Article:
Law Day 2010 - Law in the 21st Century: Enduring Traditions, Emerging Challenges
As we begin the second decade of the twenty-first century, the law is changing dramatically as it seeks to shape and adapt to new conditions. Economic markets are becoming global, transactions require cultural adaptation and understanding, populations are more mobile, and communication technologies such as the Internet bridge distances and time zones to form new communities around the world. In such a world, all of us must renew our commitment to the enduring principles of law, become knowledgeable about other legal systems, recognize the need to adapt our practices, and acquire new cultural understandings. In a global era, matters such as human rights, criminal justice, intellectual property, business transactions, dispute resolution, human migration, and environmental regulation become not just international issues "between nations" but shared concerns. Law Day 2010 provides us with an opportunity to understand and appreciate the emerging challenges and enduring traditions of law in the 21st century.
Visit www.lawday.org to download the 2010 brochure, and visit often over the next few months for updates and additional resources to assist you in your Law Day planning
Click here to find a list of resources related to Law Day!
For ideas on what some other schools and groups have done, check this page:
The following sites do not address Law Day directly, but have information that may be helpful in planning your events:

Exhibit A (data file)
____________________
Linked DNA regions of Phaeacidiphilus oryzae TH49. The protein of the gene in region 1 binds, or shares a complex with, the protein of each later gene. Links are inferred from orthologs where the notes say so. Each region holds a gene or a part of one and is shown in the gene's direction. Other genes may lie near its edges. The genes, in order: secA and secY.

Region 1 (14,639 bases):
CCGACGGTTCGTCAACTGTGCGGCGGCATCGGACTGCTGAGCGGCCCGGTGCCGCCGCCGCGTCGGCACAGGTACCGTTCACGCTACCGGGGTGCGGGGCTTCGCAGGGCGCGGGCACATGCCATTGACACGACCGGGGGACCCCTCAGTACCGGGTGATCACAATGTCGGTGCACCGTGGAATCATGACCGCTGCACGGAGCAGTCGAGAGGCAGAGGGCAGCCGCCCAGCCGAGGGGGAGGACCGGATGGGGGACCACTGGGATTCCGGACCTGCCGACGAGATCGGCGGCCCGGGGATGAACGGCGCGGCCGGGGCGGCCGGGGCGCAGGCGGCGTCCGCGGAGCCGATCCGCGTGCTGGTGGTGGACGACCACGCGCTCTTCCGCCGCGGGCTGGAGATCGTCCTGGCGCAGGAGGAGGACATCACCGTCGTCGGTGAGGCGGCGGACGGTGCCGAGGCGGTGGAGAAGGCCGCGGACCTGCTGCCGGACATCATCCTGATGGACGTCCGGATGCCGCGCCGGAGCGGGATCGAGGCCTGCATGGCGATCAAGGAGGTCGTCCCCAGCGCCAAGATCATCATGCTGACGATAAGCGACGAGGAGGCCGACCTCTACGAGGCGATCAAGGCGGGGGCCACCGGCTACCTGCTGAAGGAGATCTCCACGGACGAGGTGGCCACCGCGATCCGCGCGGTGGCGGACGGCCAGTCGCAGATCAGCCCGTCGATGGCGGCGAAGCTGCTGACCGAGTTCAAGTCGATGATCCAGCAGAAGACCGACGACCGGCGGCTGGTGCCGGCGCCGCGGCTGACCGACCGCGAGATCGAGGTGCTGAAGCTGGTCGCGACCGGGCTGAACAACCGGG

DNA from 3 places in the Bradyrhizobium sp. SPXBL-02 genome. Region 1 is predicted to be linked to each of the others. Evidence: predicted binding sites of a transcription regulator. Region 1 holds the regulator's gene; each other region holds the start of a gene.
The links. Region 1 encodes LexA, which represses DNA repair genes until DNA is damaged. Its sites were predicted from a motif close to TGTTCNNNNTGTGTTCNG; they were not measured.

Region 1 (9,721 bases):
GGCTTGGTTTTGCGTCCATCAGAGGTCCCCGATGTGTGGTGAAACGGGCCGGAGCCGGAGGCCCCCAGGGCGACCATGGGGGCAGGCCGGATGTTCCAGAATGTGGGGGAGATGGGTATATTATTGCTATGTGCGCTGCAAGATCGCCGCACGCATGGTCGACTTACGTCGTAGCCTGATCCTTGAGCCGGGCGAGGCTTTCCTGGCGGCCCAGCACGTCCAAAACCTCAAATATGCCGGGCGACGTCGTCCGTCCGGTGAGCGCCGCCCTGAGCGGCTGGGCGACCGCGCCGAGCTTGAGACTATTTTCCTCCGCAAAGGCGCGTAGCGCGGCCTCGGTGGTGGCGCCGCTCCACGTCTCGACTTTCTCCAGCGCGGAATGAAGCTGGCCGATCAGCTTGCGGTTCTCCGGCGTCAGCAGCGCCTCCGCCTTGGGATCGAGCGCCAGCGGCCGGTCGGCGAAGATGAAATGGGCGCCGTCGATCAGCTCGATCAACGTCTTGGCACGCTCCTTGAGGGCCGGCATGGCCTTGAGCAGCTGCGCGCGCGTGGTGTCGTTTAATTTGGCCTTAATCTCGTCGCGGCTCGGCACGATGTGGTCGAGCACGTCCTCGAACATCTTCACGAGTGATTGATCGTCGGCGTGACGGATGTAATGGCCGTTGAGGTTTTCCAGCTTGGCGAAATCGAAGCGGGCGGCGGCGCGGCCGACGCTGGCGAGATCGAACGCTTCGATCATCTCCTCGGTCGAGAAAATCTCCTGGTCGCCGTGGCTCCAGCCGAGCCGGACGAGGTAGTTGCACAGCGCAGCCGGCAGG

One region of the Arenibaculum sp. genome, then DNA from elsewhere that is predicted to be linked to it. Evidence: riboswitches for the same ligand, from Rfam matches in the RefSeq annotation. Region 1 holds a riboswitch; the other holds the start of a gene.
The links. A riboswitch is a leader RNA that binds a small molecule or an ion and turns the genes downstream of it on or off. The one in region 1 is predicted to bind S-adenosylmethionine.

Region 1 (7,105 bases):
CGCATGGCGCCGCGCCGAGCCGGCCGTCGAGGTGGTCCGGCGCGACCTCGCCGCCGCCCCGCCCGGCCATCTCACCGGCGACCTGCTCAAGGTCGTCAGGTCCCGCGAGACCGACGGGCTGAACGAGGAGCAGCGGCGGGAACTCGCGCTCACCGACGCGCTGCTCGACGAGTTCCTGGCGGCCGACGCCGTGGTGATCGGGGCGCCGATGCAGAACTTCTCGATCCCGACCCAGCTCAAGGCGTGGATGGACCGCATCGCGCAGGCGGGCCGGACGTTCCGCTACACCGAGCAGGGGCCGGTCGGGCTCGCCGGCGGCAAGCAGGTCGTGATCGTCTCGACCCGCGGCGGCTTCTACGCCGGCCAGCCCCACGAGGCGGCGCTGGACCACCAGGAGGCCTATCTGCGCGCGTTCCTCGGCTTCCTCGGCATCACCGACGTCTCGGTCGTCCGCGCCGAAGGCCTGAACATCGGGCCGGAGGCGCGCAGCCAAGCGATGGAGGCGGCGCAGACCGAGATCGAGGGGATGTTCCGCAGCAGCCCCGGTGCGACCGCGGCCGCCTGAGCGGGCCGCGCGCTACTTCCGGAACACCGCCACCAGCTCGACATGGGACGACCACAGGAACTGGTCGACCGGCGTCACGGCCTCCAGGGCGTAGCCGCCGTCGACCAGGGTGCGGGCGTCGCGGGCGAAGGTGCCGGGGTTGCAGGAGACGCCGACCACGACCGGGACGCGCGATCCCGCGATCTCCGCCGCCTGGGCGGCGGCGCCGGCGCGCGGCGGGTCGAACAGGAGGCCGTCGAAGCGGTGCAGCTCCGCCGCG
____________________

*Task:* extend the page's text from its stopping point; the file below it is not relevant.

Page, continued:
Landmark Supreme Court Cases
"This site was developed to provide teachers with a full range of resources and activities to support the teaching of landmark Supreme Court cases, helping students explore the key issues of each case. The "Resources" section features basic building blocks such as background summaries and excerpts of opinions that can be used in multiple ways. The "Activities" section contains a range of short activities and in-depth lessons that can be completed with students. While these activities are online, many of them can be adapted for use in a one-computer classroom or a classroom with no computer."
First Amendment Center
"The First Amendment Center works to preserve and protect First Amendment freedoms through information and education. The center serves as a forum for the study and exploration of free-expression issues, including freedom of speech, of the press and of religion, and the rights to assemble and to petition the government."
Constitutional Rights Foundation
Constitutional Rights Foundation (CRF) is a non-profit, non-partisan, community-based organization dedicated to educating America's young people about the importance of civic participation in a democratic society.
Center for Civic Education
The mission of the Center for Civic Education is to promote an enlightened and responsible citizenry committed to democratic principles and actively engaged in the practice of democracy in the United States and other countries.
Center on Congress at Indiana University
The central mission of The Center on Congress is to help improve the public's understanding of Congress and to improve civic engagement, especially among our young people, as a way to strengthen our basic institutions of government.
Youth for Justice
Youth for Justice is a unique national initiative that uses the power of active learning about the law to build upon the vitality of young people and to address the risks of being young in America today.
National Constitution Center
We teach the values that we believe are the foundations of our freedom: the sovereignty of the people, the strength of diversity, the virtues of a civil society, the power of free expression, and of independent speaking.
To request more information or to register for a training, please see the 2013 Training Catalog, or contact the LRE Division at 803-252-5139 or email email@example.com.